The French call it "lapin." The Italians say "coniglio." However it's pronounced or prepared, rabbit meat is a tender, white game meat popular in Western European cuisine. In America, it is more difficult to find. Few restaurants serve rabbit, and it is typically available only from specialty meat stores. Most rabbit recipes involved braising or frying, but oven roasting allows the flavor of the meat to stand on its own.
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Preheat your oven to 325 degrees Fahrenheit.
Rinse the meat and pat it dry with paper towels.
Cup the garlic clove in your fingers, and rub it along the outside of the rabbit to flavor the meat.
Coat the rabbit with butter using your hands. The meat should have a thick coating of butter on its entire exterior.
Set the rabbit in a roasting pan, and sprinkle it with salt, pepper, rosemary and herbes de Provence. Place the plan in the oven, and cook the rabbit 30 minutes.
Slide the oven rack with the roasting pan out, and pour the lemon juice and wine over the top. Cover the pan loosely with aluminum foil.
Cook an additional one hour, flipping the rabbit one-quarter turn every 15 minutes, each time basting with the accumulated pan juices.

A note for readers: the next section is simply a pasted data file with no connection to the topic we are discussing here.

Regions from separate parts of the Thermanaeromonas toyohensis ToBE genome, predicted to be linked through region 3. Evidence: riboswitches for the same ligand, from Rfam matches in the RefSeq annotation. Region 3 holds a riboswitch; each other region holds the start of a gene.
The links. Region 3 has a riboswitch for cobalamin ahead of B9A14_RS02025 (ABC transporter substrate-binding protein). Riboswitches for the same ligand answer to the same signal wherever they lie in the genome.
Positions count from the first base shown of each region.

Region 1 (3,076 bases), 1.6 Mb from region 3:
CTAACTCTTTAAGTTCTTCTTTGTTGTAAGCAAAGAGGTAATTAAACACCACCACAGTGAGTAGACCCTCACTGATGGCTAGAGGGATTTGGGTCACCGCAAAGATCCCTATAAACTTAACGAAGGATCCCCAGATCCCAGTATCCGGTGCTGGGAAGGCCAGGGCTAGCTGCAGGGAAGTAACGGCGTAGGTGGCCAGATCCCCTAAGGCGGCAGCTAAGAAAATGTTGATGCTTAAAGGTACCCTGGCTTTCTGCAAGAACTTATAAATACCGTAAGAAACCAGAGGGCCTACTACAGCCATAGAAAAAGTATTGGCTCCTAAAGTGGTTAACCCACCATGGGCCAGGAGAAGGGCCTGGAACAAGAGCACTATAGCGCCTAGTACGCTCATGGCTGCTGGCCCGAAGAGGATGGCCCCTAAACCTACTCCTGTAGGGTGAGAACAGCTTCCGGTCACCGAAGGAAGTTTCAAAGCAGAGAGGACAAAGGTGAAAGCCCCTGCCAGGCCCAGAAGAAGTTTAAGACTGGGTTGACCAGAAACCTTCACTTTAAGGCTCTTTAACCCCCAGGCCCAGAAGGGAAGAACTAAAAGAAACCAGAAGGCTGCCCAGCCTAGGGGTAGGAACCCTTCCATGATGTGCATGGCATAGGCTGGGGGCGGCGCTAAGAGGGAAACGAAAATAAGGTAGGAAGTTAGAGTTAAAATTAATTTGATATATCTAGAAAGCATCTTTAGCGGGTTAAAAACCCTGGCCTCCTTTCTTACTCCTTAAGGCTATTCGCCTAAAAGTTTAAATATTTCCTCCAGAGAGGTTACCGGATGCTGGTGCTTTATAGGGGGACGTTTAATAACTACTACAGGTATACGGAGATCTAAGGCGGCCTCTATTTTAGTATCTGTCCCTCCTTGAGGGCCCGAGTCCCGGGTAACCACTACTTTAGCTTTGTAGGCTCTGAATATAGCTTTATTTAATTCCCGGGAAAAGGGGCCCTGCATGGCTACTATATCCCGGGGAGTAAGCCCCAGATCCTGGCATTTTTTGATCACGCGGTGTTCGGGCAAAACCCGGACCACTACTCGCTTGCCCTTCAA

Uncover the pan, and increase the oven's heat to 450 degrees Fahenheit to finish. Roast the rabbit an additional 15 minutes, and continue basting to keep the meat from drying. When the rabbit is done, its exterior will be golden brown.
Things You'll Need
2 1/2 to 3 lbs. young rabbit in one piece
1 large garlic clove, split
8 tbsp. or one stick of unsalted butter at room temperature
Large roasting pan
1/2 tsp. dried rosemary or one fresh sprig
1 tsp. herbes de Provence
1/4 cup dry white wine
3 tbsp. freshly squeezed lemon juice
Serve the rabbit cut into pieces on a large platter with the pan juices spooned over it.
The USDA recommends cooking rabbit to an internal temperature of at least 160 degrees Fahrenheit.